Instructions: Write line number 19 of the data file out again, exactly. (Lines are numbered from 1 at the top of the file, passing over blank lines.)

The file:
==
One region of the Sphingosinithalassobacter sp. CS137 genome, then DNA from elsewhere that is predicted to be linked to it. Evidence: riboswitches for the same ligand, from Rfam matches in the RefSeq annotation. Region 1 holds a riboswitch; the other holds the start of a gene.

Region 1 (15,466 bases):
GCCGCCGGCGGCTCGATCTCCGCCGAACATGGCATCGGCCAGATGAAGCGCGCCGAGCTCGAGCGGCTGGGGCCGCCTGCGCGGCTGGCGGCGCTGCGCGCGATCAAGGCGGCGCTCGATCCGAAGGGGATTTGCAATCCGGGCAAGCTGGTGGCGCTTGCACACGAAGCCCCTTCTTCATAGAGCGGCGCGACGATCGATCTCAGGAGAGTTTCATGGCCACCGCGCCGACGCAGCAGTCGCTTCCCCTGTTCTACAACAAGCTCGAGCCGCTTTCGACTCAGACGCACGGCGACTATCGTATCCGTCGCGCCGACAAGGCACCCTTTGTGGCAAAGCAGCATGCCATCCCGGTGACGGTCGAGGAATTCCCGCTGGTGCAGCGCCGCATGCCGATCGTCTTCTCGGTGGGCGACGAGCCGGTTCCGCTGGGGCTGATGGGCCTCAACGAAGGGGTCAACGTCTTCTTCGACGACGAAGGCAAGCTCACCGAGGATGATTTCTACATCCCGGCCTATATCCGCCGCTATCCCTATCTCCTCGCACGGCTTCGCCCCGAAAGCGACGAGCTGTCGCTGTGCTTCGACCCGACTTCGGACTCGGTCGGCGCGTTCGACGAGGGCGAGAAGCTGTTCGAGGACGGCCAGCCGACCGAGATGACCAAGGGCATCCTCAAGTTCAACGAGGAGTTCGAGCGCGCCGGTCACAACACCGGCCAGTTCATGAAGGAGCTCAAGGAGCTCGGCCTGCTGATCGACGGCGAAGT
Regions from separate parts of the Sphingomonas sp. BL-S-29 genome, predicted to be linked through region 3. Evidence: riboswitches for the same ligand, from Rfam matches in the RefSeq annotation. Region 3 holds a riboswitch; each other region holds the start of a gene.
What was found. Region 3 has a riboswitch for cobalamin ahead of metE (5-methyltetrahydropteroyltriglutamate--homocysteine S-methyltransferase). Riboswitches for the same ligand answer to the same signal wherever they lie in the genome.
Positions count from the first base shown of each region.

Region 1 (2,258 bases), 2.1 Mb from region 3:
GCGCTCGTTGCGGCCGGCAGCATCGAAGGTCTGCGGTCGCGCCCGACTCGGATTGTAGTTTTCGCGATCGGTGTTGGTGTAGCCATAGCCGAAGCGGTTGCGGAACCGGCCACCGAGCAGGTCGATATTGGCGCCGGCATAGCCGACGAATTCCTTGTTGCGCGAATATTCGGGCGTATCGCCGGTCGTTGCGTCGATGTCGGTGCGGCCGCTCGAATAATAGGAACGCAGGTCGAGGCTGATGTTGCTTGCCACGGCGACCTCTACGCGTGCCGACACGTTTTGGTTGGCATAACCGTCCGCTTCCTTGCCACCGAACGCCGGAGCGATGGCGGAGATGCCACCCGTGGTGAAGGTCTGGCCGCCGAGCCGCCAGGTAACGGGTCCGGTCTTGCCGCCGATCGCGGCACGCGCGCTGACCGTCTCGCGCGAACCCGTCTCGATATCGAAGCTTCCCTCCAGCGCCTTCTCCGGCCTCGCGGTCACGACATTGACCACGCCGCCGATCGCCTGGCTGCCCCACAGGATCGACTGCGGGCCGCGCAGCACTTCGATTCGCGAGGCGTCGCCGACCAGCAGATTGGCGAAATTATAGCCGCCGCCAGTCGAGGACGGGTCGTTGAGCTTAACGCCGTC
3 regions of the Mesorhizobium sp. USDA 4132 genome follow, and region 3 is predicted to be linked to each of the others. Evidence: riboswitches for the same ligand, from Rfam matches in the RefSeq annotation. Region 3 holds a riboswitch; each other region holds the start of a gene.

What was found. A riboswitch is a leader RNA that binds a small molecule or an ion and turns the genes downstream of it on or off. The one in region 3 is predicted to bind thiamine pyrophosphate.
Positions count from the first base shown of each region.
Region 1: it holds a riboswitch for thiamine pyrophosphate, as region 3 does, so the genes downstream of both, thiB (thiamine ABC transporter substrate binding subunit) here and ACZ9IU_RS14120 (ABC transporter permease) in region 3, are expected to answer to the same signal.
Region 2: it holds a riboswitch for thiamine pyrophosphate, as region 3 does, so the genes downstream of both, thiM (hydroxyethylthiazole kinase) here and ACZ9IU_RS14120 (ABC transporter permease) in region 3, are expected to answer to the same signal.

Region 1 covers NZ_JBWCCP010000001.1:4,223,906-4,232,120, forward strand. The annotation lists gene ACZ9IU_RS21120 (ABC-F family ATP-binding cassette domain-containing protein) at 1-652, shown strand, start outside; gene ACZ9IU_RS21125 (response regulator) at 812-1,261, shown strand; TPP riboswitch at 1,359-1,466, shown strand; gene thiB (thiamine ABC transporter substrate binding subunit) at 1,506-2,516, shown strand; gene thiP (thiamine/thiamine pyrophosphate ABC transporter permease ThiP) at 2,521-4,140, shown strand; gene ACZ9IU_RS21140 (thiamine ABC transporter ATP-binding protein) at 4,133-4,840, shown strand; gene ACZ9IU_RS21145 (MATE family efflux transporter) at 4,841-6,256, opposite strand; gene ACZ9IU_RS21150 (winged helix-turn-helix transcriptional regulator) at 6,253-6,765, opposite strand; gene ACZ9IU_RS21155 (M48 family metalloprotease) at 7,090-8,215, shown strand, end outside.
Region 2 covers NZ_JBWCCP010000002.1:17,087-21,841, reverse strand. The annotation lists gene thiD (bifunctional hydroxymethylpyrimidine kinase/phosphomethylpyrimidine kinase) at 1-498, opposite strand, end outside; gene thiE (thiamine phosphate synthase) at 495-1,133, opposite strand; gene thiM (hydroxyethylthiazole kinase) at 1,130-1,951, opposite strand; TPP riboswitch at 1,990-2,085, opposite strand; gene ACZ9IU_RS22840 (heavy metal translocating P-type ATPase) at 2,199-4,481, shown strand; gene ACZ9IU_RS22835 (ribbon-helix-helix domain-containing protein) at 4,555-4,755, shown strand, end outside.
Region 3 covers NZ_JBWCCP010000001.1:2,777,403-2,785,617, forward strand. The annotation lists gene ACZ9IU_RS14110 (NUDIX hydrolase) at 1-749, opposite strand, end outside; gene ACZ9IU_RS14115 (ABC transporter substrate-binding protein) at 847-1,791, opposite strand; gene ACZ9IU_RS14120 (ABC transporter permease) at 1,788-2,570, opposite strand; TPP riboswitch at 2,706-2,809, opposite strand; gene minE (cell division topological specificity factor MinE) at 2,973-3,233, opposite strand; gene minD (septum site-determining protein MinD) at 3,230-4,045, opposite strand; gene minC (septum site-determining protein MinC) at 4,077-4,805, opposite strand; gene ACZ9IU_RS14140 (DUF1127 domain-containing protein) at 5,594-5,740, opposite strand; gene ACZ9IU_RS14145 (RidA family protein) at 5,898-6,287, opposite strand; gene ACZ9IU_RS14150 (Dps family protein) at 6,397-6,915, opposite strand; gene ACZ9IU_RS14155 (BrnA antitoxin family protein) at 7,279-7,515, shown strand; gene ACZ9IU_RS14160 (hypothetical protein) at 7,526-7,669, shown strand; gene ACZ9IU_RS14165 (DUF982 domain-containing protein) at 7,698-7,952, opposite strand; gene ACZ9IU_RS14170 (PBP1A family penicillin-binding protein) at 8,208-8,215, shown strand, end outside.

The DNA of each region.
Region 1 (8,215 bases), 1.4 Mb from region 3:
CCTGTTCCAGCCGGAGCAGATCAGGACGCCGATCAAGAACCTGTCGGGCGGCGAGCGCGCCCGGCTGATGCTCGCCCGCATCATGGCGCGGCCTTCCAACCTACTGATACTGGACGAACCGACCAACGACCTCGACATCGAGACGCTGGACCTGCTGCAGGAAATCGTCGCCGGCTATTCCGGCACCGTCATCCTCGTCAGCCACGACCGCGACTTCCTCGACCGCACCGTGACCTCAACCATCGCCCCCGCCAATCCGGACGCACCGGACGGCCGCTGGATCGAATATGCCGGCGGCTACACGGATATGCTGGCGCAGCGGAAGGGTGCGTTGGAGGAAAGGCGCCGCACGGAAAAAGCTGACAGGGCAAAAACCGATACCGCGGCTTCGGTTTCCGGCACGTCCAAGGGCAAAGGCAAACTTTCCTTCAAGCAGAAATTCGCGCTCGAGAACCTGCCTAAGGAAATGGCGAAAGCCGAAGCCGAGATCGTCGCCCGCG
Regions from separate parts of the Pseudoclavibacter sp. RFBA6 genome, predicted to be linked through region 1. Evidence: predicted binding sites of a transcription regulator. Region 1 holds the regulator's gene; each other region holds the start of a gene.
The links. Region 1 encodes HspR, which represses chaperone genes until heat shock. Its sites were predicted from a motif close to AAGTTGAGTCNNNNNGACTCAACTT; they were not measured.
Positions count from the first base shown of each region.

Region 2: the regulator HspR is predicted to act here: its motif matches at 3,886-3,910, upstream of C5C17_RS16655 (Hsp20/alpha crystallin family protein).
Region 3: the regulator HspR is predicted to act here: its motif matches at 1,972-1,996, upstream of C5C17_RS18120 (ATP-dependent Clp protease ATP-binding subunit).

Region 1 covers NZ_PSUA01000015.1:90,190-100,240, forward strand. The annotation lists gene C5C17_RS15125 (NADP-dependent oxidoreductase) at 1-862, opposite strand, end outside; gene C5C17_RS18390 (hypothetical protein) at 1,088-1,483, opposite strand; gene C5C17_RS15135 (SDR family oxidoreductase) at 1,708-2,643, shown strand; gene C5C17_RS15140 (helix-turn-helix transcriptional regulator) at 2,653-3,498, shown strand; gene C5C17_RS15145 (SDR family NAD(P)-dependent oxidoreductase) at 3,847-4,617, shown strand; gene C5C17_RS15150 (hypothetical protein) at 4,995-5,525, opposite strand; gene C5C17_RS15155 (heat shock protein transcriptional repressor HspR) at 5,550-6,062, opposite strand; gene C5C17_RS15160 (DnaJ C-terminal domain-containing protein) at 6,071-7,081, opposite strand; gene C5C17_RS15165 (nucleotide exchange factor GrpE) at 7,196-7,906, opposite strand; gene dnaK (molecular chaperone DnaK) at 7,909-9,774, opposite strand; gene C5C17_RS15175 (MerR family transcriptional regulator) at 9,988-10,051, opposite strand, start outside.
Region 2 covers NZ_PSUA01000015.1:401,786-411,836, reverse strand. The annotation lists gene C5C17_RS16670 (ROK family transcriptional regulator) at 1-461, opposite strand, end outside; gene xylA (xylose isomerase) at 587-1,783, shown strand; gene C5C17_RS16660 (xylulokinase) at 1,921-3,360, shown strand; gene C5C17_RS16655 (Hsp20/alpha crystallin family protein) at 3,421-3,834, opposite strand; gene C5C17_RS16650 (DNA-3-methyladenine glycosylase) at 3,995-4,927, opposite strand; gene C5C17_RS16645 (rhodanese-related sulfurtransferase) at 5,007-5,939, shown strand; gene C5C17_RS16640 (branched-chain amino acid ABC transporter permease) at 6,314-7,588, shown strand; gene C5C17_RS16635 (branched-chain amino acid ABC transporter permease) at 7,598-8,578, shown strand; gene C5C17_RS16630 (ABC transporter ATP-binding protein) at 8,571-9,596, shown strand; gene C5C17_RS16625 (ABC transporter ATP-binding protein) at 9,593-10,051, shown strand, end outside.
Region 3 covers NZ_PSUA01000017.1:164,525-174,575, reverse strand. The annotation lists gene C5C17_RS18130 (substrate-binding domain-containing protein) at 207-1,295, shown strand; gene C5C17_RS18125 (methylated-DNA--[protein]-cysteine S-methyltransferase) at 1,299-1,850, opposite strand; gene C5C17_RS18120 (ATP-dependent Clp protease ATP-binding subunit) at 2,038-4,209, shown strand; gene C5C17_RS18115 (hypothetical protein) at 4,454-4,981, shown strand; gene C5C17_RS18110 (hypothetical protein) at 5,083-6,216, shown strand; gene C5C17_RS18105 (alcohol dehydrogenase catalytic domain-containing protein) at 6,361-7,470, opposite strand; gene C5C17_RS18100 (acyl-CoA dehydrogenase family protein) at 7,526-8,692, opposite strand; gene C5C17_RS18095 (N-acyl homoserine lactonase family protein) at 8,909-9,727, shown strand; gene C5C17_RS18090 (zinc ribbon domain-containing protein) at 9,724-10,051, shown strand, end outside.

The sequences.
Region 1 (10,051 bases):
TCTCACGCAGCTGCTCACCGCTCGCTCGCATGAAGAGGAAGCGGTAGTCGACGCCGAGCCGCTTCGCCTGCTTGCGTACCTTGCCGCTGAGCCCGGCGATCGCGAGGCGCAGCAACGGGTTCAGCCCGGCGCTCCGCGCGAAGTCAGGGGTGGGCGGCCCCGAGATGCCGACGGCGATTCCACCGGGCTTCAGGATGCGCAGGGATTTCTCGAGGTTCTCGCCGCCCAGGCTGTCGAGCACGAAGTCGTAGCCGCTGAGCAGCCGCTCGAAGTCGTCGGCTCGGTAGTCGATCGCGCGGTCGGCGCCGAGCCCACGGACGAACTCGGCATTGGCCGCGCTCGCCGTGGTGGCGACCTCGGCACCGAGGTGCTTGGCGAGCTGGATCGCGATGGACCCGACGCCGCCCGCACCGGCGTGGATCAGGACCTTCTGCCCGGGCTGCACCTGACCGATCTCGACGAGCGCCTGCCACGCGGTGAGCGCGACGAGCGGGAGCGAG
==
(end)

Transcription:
CCTGTTCCAGCCGGAGCAGATCAGGACGCCGATCAAGAACCTGTCGGGCGGCGAGCGCGCCCGGCTGATGCTCGCCCGCATCATGGCGCGGCCTTCCAACCTACTGATACTGGACGAACCGACCAACGACCTCGACATCGAGACGCTGGACCTGCTGCAGGAAATCGTCGCCGGCTATTCCGGCACCGTCATCCTCGTCAGCCACGACCGCGACTTCCTCGACCGCACCGTGACCTCAACCATCGCCCCCGCCAATCCGGACGCACCGGACGGCCGCTGGATCGAATATGCCGGCGGCTACACGGATATGCTGGCGCAGCGGAAGGGTGCGTTGGAGGAAAGGCGCCGCACGGAAAAAGCTGACAGGGCAAAAACCGATACCGCGGCTTCGGTTTCCGGCACGTCCAAGGGCAAAGGCAAACTTTCCTTCAAGCAGAAATTCGCGCTCGAGAACCTGCCTAAGGAAATGGCGAAAGCCGAAGCCGAGATCGTCGCCCGCG